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Posts from the ‘WRITING: PUBLISHING’ Category

How Will Publishing Look After Covid-19?

Let’s start with a singular truth many of us don’t think about when considering the publishing industry. It consists of much more than the publishing houses. There are distributors, like Simon & Schuster which is now on the auction block. There are the various contractors who work for publishers, including editors, proofreaders and even those who design the interior and exterior of a book. There are the bookstores and online merchants. Each of these have been impacted over the last decade plus by changes in technology, changes in reading habits and by Amazon and other online retailers. But nothing will impact them like Covid-19, thanks to actions taken by local, state and national governments. Read more

Inktail: Preparing for Print

I’m doing something a little dangerous. I’m going to be making mistakes in public. I should probably wait, do all this privately, and then report back when I’m done, but… This is what I’m working on as a writer and an artist this weekend. You’re stuck with it. And, truthfully I’m going to give you more links to the resources I am pulling from than I am of my work itself this week. I’m simply not far enough along in this project to show my work. Although it shouldn’t take me long once I get plugging and playing with Affinity Publisher. Read more

Around the writing and publishing world

Several articles and reports caught my eye over the past couple of weeks.  I thought you might find them interesting, too.

First, the BBC has a fascinating video report on ancient libraries in a town in the Sahara Desert.

The ancient African town of Chinguetti was once a stopover for trade caravans and pilgrims in the Sahara Desert.

As many of the people passing through were rich and educated, libraries started opening along the route to allow visitors to read and write.

Today the remaining libraries are fighting to preserve these ancient books in the hostile desert climate.

I can’t embed the video, but you’ll find it at the link.  It makes interesting viewing.

Read more

Release Day!

Well, to be accurate, it is Release Day + 1. Risen from Ashes rushed through the approval process at Amazon in record time and actually came out yesterday. It is available as an e-book now and the print version should be available (knock on wood) in another day or two. The files for it have been submitted and we’re just waiting for the final approval.

Because of the delay in release, I’ve done something I don’t usually do. I discounted the price. You see, I love this series and want you guys to as well. It is also available as through Kindle Unlimited. I’d really appreciate it if you’d leave a review, especially if you enjoyed the book. Oh, and don’t forget to let your friends know!

Here’s the blurb:

As a Marine, Ashlyn Shaw knows the day might come when she would not return from a mission. As an officer in the Fuerconese Marine Corps, she’s faced the difficult duty of sending the men and women under her command to their deaths. Both are nightmares she, and so many like her, live with. War is a cruel and costly endeavor, but one well worth the cost if it means keeping their homeworld free.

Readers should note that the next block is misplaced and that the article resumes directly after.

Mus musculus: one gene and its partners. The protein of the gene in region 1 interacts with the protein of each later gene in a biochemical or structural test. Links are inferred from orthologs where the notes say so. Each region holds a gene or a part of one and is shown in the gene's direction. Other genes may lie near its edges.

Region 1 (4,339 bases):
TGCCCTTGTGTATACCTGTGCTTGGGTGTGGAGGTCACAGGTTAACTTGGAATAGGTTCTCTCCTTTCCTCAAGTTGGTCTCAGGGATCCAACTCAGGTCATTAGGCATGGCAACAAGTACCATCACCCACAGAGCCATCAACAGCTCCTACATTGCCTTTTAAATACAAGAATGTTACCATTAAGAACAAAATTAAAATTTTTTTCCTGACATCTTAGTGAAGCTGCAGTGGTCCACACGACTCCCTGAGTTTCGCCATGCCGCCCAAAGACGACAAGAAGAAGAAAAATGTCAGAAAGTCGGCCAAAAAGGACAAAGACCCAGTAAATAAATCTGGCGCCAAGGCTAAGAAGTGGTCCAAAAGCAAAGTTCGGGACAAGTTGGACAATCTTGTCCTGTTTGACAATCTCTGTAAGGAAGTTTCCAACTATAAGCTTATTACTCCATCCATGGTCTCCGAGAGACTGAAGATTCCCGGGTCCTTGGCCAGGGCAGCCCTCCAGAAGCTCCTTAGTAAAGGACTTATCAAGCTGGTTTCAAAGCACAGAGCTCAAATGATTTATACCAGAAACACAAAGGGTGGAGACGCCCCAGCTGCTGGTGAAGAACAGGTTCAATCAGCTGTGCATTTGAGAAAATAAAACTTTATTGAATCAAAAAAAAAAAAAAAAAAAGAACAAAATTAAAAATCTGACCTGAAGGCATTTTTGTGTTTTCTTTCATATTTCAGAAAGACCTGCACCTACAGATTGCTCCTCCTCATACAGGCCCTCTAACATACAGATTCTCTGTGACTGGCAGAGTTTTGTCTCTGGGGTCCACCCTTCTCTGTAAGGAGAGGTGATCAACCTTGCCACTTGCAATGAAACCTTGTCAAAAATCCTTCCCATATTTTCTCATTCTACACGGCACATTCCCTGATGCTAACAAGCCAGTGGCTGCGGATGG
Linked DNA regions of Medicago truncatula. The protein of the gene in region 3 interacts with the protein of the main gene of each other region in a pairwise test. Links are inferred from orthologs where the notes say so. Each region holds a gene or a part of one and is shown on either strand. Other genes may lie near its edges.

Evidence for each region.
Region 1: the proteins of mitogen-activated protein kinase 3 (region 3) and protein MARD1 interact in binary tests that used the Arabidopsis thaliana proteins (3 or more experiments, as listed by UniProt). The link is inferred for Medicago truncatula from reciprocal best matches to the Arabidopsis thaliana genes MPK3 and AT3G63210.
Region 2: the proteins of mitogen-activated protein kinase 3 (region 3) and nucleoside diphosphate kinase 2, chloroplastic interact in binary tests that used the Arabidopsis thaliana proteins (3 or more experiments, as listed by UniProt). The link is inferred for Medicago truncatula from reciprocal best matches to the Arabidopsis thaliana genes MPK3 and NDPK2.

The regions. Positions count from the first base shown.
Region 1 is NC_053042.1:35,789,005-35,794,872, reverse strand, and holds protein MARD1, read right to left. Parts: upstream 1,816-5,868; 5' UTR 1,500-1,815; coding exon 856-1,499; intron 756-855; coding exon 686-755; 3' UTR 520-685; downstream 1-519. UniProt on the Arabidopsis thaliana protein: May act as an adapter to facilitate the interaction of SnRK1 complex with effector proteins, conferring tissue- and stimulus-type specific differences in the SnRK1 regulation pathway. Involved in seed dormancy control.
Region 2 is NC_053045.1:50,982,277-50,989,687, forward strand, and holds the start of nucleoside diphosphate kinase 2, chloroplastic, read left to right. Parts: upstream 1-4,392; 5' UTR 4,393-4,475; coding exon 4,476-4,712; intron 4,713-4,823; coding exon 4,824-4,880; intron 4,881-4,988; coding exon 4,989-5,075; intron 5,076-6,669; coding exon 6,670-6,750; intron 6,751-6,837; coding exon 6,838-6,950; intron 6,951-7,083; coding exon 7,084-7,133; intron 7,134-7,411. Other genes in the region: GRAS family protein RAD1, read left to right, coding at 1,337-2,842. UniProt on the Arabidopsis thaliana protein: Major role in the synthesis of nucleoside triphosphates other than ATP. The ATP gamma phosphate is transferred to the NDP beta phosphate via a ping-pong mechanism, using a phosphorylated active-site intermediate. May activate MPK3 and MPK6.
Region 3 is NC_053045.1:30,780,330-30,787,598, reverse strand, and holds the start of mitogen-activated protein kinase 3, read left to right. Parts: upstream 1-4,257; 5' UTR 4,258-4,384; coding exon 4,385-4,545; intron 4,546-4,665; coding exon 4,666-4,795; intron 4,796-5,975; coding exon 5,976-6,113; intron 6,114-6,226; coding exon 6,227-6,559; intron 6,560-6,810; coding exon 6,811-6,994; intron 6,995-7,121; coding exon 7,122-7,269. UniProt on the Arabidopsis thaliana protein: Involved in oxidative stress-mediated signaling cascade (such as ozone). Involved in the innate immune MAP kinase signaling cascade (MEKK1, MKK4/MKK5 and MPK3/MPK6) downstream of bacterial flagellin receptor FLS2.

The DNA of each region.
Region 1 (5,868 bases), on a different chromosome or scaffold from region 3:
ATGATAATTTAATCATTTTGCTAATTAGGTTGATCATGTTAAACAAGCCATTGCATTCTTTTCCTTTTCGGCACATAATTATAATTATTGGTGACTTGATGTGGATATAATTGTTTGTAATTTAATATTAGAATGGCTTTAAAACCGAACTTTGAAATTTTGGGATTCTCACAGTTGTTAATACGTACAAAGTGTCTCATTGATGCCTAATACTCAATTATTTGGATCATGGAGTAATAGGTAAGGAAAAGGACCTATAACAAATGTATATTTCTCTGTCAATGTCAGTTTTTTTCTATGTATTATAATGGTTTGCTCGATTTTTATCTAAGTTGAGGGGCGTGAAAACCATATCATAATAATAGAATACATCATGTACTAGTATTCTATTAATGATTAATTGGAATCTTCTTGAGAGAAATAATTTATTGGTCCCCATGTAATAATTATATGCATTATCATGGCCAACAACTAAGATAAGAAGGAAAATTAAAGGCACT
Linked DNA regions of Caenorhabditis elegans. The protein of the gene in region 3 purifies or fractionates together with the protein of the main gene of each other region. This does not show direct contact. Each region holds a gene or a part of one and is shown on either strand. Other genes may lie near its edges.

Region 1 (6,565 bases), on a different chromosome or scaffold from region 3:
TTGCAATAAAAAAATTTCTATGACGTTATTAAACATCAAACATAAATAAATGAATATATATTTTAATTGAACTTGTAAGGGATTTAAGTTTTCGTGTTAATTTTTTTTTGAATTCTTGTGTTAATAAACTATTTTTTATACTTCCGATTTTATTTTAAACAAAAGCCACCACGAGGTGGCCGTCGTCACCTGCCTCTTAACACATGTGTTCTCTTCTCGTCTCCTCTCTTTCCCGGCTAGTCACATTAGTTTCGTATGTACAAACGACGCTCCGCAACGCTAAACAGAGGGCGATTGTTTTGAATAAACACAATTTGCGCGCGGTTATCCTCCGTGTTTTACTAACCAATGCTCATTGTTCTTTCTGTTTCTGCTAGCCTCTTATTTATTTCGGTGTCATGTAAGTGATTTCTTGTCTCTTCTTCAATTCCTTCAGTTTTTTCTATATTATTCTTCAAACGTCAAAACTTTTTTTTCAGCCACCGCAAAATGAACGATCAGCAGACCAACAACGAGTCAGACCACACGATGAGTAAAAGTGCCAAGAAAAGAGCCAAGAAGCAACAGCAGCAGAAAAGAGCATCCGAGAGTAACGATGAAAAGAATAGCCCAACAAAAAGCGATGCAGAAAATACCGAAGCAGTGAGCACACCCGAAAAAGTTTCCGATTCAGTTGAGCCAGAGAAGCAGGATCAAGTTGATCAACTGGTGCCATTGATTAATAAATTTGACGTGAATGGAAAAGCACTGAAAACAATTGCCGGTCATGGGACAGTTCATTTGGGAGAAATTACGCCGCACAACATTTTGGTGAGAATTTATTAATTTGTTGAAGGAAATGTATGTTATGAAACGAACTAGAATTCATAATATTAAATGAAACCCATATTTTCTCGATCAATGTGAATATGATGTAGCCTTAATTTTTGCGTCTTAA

What Ash wasn’t prepared for was betrayal. Betrayal by members of her own government. Betrayal by certain members of the military. Betrayal by supposed allies. Betrayals that cost the lives of too many she cared for.

Unluckily for her enemies, that betrayal has cut too deeply to be allowed to go unpunished. Her enemies will soon learn how foolish they were to push her too far.

Not How I Expected Today To Go

Well, today was supposed to be release day for Risen from Ashes. It had been on pre-order for two months. It had gone to alpha and beta readers as well as my editor. Everything looked to be in place. But, like the best laid plans, things fell apart Friday of last week. So listen, my friends, to a tale of warning, if not of woe. Read more

Who are the real gatekeepers?

(This post originally appeared October 2013. While some of the players have changed, the basic premise still remains. There are still those out there who believe indie authors are hacks–at best–who haven’t struggled hard enough to earn the title of “author”.)

Over the last couple of days, I’ve seen a number of posts by authors from both sides of the traditional vs. indie publishing discussion (yes, I’m being nice here. In most cases, discussion doesn’t exactly describe the content. Argument or even screaming hissy fit usually comes closer). This comes on top of a long thread in a discussion group I belong to where a couple of folks flat said they would never read anything not from a traditional publisher because anything else never rises above the level of dreck. Pile on top of that a blog post I read this morning from an agent discussing the role of agents in the current world of publishing and, well, my head has exploded again. Read more

Super-readers and their interests

I was, thanks to Michael A Rothman pointing me at it, looking at some of the Bookbub data. Now: words of caution, these reflect largely ‘super-readers’ – people who read a lot and are therefore interested in this service. The data may not reflect the overall sales patterns at all (for example, literary fiction in absolute numbers sells less than sf –which is why I always wonder at the self-elected ‘elite’ of sf and their frantic desire to be accepted by… literary fiction.) Read more